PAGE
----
Monday, October 27, 2008


'Bombay is a crowd' - this is how V.S Naipaul started his grand book - India, A Million Mutinies Now.

Growing up, Bombay was my favorite city. Partially because a good part of my extended family lives there and as kids we would enjoy vacations every summer in Bombay. But more so because of it's "cool" character. It was cool to be in Bombay and be a part of it. It's 'Bumbayya" language, those double decker buses, those local trains, going to Mud Island on a ferry from Versova, visiting Juhu beach as if it was a family tradition, visiting Mom's old cousin in South Bombay who would throw us a party in Bombay Gymkhana almost like a religious ritual every year... it was positively engaging.

My cousins were spread across the Bombay island.. from Santacruz to Parle and from Saat Bungla to Chembur. Somehow Bombay always felt "at home".

In some sense, to me it symbolized something bigger than sum of the parts. It was pluralistic, pragmatic and had lots and lots of energy. The true melting pot of India, if there ever was one.

Today's Bombay I think is a patch of it's own past self. The Bombay that could pride itself on civic sense and discipline has imploded under it's own weight. I started having an uncomfortable feeling when finally as a working professional I actually started living there. It seemed to me that the city had been taken over by something and it was hard for me to figure out what. Bombay was always crowded, but around 2000 when I was living there, there was something odd about the crowd. It had become rowdy and you could feel that in local trains and markets and stations. The language and character of old Mumbai that I knew growing up had changed. It had acquired a different color, a different dialect and entirely different character.

There was an indication that a massive inflow of immigrants had flooded the city suburbs like never before. The local politicians were no more the Joshis and Patils and Naiks but names like Kripa Shankar Yadav and Javed Khan (both from UP) started becoming Bombay's "local" politicians.

Maharashtra politics was the last remaining citadel of Marathi Manus in Mumbai. Because even though Mumbai was state capital it was never ruled by Marathi manus as such, except only politically. For example, the restaurant industry was dominated by Shettys, the real estate was always dominated by Sindhis, Bollywood was always dominated by Punjabis and north Indian Muslims and Stock Exchange was dominated by Gujaratis,..

Another View from Chennai (Interesting Take)

At no point did Bombay feel restless. It embraced and absorbed endlessly. I would often call Bombay a miracle. It boggled my mind to see the sheer size, diversity and population density of this great city being managed each and every day. Power and Electricity, Road network, BEST buses connecting remotest of places. All seemed streamlined and seamless. The system in all it's strange ways "Worked". And when you were in Bombay, you knew it always "Worked".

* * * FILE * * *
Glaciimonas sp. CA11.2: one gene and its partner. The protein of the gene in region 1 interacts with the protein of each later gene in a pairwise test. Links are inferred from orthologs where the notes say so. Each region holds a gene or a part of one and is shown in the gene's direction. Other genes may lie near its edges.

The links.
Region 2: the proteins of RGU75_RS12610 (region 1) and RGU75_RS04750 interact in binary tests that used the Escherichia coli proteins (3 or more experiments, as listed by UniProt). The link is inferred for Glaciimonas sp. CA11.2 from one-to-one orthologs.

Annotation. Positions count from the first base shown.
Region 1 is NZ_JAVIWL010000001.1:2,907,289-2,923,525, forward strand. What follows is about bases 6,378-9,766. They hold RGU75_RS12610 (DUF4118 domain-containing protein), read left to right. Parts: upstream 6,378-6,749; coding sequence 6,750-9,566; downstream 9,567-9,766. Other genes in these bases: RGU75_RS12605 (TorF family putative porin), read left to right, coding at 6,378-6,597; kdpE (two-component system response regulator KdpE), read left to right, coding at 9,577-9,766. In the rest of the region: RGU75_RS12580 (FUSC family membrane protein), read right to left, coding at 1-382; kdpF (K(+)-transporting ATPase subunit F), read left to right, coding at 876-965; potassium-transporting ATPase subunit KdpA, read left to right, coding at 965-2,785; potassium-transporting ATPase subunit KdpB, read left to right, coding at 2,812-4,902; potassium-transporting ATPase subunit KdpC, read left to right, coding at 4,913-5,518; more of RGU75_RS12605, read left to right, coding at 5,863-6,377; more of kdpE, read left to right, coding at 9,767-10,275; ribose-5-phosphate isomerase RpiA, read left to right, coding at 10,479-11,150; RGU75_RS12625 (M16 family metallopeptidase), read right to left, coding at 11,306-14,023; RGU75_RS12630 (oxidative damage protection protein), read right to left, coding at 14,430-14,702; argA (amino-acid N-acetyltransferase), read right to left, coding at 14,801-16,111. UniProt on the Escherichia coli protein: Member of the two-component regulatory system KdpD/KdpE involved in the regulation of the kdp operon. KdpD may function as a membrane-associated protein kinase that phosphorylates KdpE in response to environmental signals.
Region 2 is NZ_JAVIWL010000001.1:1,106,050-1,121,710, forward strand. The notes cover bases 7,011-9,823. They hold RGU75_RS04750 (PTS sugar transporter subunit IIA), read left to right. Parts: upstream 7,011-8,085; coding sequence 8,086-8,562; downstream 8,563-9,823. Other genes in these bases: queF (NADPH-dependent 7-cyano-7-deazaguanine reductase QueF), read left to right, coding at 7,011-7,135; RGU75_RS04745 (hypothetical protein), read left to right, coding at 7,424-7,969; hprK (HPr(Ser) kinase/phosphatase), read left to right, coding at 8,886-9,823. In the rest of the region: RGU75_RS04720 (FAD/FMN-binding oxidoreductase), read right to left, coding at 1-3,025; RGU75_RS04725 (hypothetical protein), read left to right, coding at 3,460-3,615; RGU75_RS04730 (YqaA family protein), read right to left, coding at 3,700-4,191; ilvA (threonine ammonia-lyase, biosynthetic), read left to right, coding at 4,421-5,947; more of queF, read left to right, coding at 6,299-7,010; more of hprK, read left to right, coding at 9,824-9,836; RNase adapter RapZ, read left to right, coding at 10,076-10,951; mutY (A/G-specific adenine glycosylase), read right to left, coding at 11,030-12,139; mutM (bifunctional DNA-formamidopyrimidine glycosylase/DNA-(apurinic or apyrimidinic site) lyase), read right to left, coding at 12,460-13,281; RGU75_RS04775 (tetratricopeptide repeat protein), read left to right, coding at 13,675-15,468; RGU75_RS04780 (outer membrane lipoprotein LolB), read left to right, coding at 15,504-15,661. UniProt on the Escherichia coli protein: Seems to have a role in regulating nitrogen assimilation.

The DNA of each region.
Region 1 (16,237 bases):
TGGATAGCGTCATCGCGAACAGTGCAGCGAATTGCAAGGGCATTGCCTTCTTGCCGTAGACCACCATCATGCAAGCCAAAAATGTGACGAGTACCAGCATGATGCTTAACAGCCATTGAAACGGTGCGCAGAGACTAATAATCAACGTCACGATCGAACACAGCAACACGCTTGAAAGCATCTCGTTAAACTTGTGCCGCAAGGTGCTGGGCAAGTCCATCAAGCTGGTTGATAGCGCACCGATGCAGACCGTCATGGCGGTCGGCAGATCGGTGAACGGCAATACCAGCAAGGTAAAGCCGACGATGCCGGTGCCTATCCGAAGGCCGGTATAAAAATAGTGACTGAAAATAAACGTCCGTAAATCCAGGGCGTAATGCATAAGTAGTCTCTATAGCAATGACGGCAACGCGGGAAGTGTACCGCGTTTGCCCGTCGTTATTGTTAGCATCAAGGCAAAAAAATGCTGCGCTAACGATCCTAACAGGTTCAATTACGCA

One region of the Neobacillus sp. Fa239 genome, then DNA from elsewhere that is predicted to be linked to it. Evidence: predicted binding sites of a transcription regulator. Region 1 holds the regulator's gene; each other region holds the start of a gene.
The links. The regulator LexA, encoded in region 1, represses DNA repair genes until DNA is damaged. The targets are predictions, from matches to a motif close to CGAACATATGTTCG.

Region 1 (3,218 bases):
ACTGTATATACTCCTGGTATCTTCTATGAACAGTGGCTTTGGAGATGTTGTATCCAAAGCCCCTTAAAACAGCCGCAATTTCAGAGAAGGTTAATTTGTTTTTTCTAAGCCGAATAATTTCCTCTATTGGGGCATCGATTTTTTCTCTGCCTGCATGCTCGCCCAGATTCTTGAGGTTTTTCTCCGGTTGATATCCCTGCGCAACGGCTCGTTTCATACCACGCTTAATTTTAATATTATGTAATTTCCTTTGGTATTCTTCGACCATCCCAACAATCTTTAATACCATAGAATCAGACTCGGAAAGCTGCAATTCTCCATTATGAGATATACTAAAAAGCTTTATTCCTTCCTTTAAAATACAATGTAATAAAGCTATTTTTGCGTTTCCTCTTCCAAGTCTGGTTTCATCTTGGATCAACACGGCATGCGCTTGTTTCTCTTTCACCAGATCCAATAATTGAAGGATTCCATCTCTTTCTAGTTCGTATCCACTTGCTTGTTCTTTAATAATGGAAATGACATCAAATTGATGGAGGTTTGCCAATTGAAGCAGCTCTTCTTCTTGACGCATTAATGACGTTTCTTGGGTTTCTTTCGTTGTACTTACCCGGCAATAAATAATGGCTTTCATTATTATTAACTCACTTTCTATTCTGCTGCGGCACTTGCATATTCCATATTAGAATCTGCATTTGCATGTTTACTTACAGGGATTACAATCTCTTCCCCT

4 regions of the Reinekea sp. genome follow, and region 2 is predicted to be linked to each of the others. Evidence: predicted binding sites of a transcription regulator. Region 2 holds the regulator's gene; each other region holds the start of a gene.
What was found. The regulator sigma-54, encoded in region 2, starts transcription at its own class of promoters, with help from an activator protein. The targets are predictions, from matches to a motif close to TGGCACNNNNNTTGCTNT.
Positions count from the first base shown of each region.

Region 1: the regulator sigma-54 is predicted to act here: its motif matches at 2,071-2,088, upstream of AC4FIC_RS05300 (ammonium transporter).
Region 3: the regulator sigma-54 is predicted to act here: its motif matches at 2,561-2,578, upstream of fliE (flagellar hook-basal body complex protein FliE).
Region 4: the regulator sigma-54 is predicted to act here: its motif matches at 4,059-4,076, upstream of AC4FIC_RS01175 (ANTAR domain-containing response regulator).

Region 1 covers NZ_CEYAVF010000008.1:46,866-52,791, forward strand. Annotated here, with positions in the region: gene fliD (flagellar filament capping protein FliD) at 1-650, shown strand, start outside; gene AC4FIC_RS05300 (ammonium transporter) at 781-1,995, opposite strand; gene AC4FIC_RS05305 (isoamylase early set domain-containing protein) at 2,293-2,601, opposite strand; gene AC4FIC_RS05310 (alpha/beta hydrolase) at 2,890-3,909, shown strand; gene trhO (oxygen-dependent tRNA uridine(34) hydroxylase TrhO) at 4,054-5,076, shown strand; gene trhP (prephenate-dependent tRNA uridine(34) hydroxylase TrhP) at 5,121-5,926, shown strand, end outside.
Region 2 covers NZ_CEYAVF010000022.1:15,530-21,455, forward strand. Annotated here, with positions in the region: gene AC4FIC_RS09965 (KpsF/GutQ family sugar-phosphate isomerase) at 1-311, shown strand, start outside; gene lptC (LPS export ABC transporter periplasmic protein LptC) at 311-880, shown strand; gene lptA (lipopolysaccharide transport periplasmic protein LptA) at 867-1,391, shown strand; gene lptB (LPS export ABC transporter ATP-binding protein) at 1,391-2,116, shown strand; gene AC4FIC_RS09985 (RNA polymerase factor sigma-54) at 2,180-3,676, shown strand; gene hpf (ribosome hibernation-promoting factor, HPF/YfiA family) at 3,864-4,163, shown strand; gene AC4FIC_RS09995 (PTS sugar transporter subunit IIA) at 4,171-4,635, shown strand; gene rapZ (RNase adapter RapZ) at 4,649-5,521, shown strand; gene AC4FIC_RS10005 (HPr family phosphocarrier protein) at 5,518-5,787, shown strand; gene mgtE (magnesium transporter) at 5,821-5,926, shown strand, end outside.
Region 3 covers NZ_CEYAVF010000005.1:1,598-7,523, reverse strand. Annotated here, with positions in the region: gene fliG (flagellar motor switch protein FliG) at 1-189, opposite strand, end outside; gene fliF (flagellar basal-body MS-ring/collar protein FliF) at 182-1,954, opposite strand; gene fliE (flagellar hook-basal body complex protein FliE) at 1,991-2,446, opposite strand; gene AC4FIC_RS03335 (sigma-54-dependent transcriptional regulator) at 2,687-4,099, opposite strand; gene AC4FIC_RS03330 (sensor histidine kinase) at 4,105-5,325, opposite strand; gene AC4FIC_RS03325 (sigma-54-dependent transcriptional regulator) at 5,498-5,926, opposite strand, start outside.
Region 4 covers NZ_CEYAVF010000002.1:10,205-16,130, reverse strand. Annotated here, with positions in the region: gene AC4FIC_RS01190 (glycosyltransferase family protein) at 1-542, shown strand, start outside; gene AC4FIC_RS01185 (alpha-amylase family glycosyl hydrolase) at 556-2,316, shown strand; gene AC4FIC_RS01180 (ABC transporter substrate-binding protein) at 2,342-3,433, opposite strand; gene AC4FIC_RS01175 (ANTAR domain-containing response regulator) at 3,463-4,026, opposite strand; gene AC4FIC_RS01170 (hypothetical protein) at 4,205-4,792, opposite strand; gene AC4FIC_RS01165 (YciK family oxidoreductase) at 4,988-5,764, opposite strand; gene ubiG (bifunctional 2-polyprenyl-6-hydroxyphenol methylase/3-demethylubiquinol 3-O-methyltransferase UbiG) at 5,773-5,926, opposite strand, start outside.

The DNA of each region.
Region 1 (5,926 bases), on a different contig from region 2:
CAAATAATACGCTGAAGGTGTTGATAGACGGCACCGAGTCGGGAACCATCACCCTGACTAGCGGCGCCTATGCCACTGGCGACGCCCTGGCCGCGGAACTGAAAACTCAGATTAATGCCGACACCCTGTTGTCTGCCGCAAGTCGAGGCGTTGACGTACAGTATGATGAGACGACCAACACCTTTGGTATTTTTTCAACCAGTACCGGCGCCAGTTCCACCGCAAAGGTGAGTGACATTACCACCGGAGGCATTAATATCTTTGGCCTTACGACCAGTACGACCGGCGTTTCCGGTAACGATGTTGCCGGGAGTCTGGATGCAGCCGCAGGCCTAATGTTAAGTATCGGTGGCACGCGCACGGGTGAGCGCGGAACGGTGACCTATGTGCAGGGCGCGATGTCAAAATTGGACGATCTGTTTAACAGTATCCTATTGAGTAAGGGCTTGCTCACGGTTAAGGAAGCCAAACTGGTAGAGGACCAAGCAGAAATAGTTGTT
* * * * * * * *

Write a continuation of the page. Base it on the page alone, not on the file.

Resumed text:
What has happened in last few weeks in Bombay is a wake up call for it's residents. Raj Thackrey may just be the name and face behind the violence buut it would be naivety if the elite think it's only a language and MNS problem. What we English media reading elite may not realize is there may be an under current of support for Thackrey Jr and he may be shrewdly tapping on that anger. It is common trait in Times of India reading and NDTV watching crowd to discard these MNSs of the world as "irritants and nuisance". But before we know, it's this same attitude that makes these clowns, Heroes. Because the Raj Thackreys of the world have a connection with the grounded "ghati" which we may not have.

More on this by Shobha De, a hard core Mumbaite herself

It should be remembered that Lalu Prasad Yadav was uncouth, English hating, rowdy guy who ruled Bihar for 3 terms continuously. Every time the English media would count him off because of his violent ways of getting things done in Bihar, his massive corruption, his near total disregard for anything legal and constitutional, every election that guy would come out more powerful; media's scorn notwithstanding. The elite did not read what he read. There was anger in Bihar against the upper cast feudal system. Arguably lot of it was only perception. But Lalu was shrewd enough to tap into that Yadav/OBC anger and become a leader of masses he never would have been. It's interesting to see how a nobody can become an ogre, a "somebody" if a threshold is reached in his/her popularity by series of events that may have been avoided.

If Raj Thackray has to be stopped and we want to make sure that Maharashtra state does not have it's own version of Lalu 2.0, the "elite" should look at the deeper problem and just not discard MNS violence as random act of political gimmick. There may be more to MNS anger than what meets the eye. There may be a genuine discomfort in regular Mumbaite at the "squeezing out" of Marathi from Bombay's DNA.

Raj Thackrey and his ilk is not qualified to stand up for anything Marathi. In fact his standing up is only counter productive to genuine problems. But to discard these events as only MNS issue is playing right into hands of Thackrey. He will only becoming more powerful if mindless, rampant influx is not stopped into a decaying city, who's infrastructure, resource and resilience has been tested beyond limits.